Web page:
Entrepreneurship and co-working in Abidjan

Abidjan is a place that never ceases to amaze me.

  Subsistence entrepreneurship is pretty big here (taxi drivers et. al.), but 

Ivorians strike me as reluctant entrepreneurs. I don't know if it's a relic of the country's colonial ties to France, but innovation and tech entrepreneurship are not the first things that comme to mind when I think of Abidjan, or Côte d'Ivoire. In fact, many of the online products being launched here are spearheaded by foreigners: Germans for Jumia, or the French and South Africans -- if you're willing to count Orange Money and MTN Mobile Money.

Given this unusual set of circumstances, you'll pardon my disbelief when a dear friend invited me to a TechMeet up in Abidjan sponsored by the 

African Innovation Foundation

 and featuring fascinating people such as Karim Sy from 


, Cyriac Gbogou from 

Kumusha Takes Wiki

, Florent Youzan from 


, and others. Since I am not very knowledgeable about the topic or the environment as whole, I didn't expect much. In the end, I am so glad I went!

I never would have guessed it, but there are a few trends emerging in Abidjan. Whodathunkit? C


is coming to Abidjan.  Not only as a work space, but also as a community of people who support each other.

As we enter into a service driven society, one starts to wonder whether we won’t all become freelancers. Abidjan is no exception. As more and more people become freelancers, more will seek to create shared working spaces. These spaces are also serve as a way to fight the growing fragmentation in society.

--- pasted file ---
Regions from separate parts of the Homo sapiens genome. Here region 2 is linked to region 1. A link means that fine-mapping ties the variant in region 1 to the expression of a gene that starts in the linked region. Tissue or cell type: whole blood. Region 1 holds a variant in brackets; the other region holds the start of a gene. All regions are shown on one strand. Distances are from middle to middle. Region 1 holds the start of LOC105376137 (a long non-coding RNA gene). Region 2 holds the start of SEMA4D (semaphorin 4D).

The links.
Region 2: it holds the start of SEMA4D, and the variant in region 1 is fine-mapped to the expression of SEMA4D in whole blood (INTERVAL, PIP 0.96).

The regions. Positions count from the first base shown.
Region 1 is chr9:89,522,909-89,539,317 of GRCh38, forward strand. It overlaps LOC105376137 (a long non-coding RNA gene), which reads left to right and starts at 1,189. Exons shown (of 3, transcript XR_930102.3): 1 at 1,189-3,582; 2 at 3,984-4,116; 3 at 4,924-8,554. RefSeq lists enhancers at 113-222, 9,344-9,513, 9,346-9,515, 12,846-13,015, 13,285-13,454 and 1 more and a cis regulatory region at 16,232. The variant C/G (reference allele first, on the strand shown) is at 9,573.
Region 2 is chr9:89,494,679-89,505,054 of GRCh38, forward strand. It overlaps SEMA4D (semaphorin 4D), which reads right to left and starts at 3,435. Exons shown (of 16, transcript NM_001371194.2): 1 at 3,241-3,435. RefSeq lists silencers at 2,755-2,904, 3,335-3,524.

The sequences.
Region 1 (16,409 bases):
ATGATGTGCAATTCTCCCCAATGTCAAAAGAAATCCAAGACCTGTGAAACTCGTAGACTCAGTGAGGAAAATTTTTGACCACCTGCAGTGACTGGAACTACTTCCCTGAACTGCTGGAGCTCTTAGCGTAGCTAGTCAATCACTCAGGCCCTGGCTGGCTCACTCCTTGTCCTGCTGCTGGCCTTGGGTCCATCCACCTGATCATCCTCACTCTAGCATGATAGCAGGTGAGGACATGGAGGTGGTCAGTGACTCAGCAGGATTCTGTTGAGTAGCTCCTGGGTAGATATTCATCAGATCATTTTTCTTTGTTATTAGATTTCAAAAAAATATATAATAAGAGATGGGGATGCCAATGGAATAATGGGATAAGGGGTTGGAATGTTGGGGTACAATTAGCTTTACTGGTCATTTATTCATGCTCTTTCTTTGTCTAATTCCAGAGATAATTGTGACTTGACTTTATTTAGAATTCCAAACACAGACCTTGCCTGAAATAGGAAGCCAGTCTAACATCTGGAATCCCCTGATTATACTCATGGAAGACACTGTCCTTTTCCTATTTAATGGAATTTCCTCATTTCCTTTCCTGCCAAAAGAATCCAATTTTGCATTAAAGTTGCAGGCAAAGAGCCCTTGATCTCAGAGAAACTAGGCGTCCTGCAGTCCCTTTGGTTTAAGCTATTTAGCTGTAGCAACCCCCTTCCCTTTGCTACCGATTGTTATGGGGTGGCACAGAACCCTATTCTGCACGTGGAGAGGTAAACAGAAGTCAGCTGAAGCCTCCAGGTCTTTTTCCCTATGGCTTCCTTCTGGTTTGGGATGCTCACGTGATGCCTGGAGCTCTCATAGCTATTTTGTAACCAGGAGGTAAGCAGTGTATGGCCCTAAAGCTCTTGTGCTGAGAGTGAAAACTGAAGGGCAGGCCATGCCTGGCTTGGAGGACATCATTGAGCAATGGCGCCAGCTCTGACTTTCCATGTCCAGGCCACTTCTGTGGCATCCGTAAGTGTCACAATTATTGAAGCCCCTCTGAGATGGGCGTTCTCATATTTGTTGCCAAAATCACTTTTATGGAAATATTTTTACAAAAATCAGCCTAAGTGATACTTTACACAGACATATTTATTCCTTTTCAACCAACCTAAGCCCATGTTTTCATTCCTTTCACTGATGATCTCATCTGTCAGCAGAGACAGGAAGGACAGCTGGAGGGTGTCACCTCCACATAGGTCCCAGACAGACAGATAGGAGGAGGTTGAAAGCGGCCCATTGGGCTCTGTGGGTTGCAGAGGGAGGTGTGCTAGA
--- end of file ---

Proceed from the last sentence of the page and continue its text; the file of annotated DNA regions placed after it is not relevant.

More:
The founder of Jokkolabs, Karim Sy, took the floor to explain his vision of the economy, including how technology allows groups of people to come together in ways they never could have before.  Today's new tools allow us to collaborate in a horizontal fashion.  Despite this, we face a number of challenges that can only be solved if we all come together. He also announced that Jokkolabs will be launched in September 2014, with Innova, on Rue des Jardins in II Plateaux. 

The participants also touched on a variety of interesting topics including:


Neutrality and non-profit

. In a place like Abidjan, NGOs, the UN, and numerous foreign government hand over poisonous gifts -- that on their face seem altruistic, but hide a far less altruistic political or economic purpose.


Africa's role in producing content online

:  Africa produces very little content in places like Wikipedia.  With time, more people will learn to contribute to online communities.

--Humility: Elites who have been educated in the West often have a pejorative, or downright offensive view of Africans, even when they are African themselves. Local people are an incredible resource, and should be treated with respect, even when they lack foreign credentials. 

All in all, I was very pleased by the depth of the conversation and am looking forward to the TechMeet up.

Joanna Busby1 Comment